an  authorizaUon_url  with  client_id  and   redirect_uri     Resource  owner  logs  into  the  Resource  Server       Resource  owner  authorizes  the  client  by  granUng  access     Resource  Server  calls  back  the  client  on  a  redirect_uri  with  a  code     The  client  exchanges  this  code  for  an  access_token  and  a   refresh_token  using  the  client_id  and  client_secret    
  37. AuthorizaUon  Code  Grant     A  true,  delegated  authenUcaUon  

      Client  and  Resource  Owner  credenUals  are  asserted  separately     Client  has  to  be  a  server  or  service  (not  browser)     Also  called  3-­‐legged  Oauth     Always  has  a  UX  
  38. Implicit  Grant   Resource  Owner  is  sent  to  an  authorizaUon_url

     with  client_id   and  redirect_uri     The  client  is  a  browser  or  mobile,  so  no  client_secret.       The  callback_uri  is  a  javascript  callback     Not  a  2-­‐step  process  like  AuthorizaUon  Code     Lesser  used  grant    
  39. AuthorizaUon  Code  Grant     Resource  Owner  is  sent  to

     an  authorizaUon_url  with  client_id     Resource  owner  logs  into  the  Resource  Server       Resource  owner  authorizes  the  client  by  granUng  access     Resource  Server  calls  back  on  the  redirect_uri  with  access_token   as  a  hash  URL  parameter  
  40. OpenID       A  way  to  consolidate  idenUty  by

     having  portable  idenUUes     AuthenUcaUon  Protocol     Large  idenUty  providers,  eliminaUng  a  need  for  websites  to  have   their  own  idenUty  stores  
  41. OpenID  and  OAuth         OAuth  is  an

     authorizaUon  protocol     OpenID  Connect  is  an  authenUcaUon  protocol  built  on  OAuth   (2.0)  
  42. OpenID  1.0  and  2.0     XML-­‐based     Has

     a  disconnect  with  API  world     Low  adopUon  
  43. OpenID  Connect     Third  revision  of  OpenID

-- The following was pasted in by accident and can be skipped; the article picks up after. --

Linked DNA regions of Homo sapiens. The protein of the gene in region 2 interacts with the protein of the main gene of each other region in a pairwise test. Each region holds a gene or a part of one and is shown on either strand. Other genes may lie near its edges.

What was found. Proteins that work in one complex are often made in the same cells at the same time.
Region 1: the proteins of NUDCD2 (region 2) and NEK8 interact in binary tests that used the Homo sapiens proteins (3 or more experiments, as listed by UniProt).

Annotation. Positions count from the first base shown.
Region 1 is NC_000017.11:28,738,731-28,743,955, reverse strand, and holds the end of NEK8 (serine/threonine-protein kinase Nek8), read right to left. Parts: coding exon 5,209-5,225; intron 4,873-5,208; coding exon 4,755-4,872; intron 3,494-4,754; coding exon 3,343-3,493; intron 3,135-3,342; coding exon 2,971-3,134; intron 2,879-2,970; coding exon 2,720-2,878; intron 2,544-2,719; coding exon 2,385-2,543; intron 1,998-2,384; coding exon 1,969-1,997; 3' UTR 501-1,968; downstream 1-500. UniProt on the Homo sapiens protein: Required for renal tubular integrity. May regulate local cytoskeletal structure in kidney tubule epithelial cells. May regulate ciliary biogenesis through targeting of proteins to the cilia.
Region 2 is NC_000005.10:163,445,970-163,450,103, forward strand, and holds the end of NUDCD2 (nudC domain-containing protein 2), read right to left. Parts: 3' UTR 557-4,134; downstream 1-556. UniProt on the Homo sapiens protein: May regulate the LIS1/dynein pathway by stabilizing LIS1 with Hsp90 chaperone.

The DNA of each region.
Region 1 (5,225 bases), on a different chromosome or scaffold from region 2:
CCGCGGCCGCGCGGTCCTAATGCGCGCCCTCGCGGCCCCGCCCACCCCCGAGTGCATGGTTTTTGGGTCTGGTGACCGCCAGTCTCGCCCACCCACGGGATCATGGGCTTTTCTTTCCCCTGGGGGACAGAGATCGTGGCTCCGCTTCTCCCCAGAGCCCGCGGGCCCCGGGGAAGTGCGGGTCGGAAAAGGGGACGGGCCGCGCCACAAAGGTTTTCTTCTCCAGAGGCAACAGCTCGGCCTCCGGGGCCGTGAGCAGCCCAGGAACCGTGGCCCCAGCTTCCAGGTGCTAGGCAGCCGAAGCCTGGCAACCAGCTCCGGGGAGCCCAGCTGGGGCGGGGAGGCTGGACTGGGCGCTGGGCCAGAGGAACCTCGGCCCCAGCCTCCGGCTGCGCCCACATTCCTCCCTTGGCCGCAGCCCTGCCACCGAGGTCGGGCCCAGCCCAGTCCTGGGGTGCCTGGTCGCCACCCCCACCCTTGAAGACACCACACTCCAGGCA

Based  on  OAuth  2.0     Much  wider  adopUon     JSON  Based     Interoperable  with  APIs     OAuth  2.0  +  IdenUty  =  OpenID  Connect  
  44. OpenID  Connect     IdenUty  as  an  Oauth  2.0  scope

        Allows  for  finer  grained  access  to  user  aVributes  (claims)     Provides  an  endpoint  to  get  those  aVributes     Relies  on  JWS  (JSON  Web  Signature)  for  crypto     Relies  on  JWT  (JSON  Web  Token)  to  represent  claims    
  45. OpenID  Connect  Default  Scopes     openid     profile

        email     address     phone    
  46. OpenID  Connect  Claims     Claims  are  finer  grained  aVributes

     within  the  scopes     They  can  be  individually  access-­‐controlled  during  the   authenUcaUon  process     email  scope  –  email,  email_verified     profile  scope  –  name,  family  name,  given  name,  gender  
  47. OpenID  Connect  ParUes       RP  or  Relying  Party

     is  the  one  which  is  requesUng  idenUty     IDP  or  IdenUty  Provider  is  the  one  which  is  asserUng  idenUty      
  48. OIDC  Response       Returned  afer  authenUcaUon  step  

      JWT  standard  (JSON  Web  Token)     Contains  metadata  like  issue  date,  expiraUon,  nonce  along  side   id_token     Can  be  encrypted  via  JWS  (JSON  Web  Signature)     Also  contains  an  access_token  that  can  be  used  for  calling  userinfo      
  49. A  JWT   {      "id_token":  "eyJhbGciOiJSUzI1NiIsImtpZCI6IjFlOWdkazcifQ.ewogImlzc    

         yI6ICJodHRwOi8vc2VydmVyLmV4YW1wbGUuY29tIiwKICJzdWIiOiAiMjQ4Mjg5          NzYxMDAxIiwKICJhdWQiOiAiczZCaGRSa3F0MyIsCiAibm9uY2UiOiAibi0wUzZ          fV3pBMk1qIiwKICJleHAiOiAxMzExMjgxOTcwLAogImlhdCI6IDEzMTEyODA5Nz          AKfQ.ggW8hZ1EuVLuxNuuIJKX_V8a_OMXzR0EHR9R6jgdqrOOF4daGU96Sr_P6q          Jp6IcmD3HP99Obi1PRs-­‐cwh3LO-­‐p146waJ8IhehcwL7F09JdijmBqkvPeB2T9CJ          NqeGpe-­‐gccMg4vfKjkM8FcGvnzZUN4_KSP0aAp1tOJ1zZwgjxqGByKHiOtX7Tpd          QyHE5lcMiKPXfEIQILVq0pc_E2DzL7emopWoaoZTF_m0_N0YzFC6g6EJbOEoRoS          K5hoDalrcvRYLSrQAZZKflyuVCyixEoV9GfNQC3_osjzw2PAithfubEEBLuVVk4          XUVrWOLrLl0nx7RkKU8NXNHq-­‐rvKMzqg"      "access_token":  ”some_token",      "token_type":  "Bearer",      "expires_in":  3600,   }  
  50. userinfo         A  userinfo  endpoint  is  accessed

     via  an  OIDC  access  token  that  is   returned  as  a  result  of  authenUcaUon     This  call  returns  the  claims  from  the  user’s  profile  that  the  user   has  consented  to  
  51. OAuth  and  OpenID  Connect     The  authorizaUon  URL  is

     configured  as  a  RP  to  an  OIDC  compliant  IDP     The  user  authenUcates,  resulUng  in  a  JWT  with  id_token  and  an   access_token     The  JWT  is  exchanged  for  an  access_token  or  a  authorizaUon  code     based  on  the  oauth  grant     The  access_token  can  be  then  used  to  invoke  /userinfo  when  needed  
  52.       QuesUons?            

                             @lobster1234            linkedin.com/in/mpandit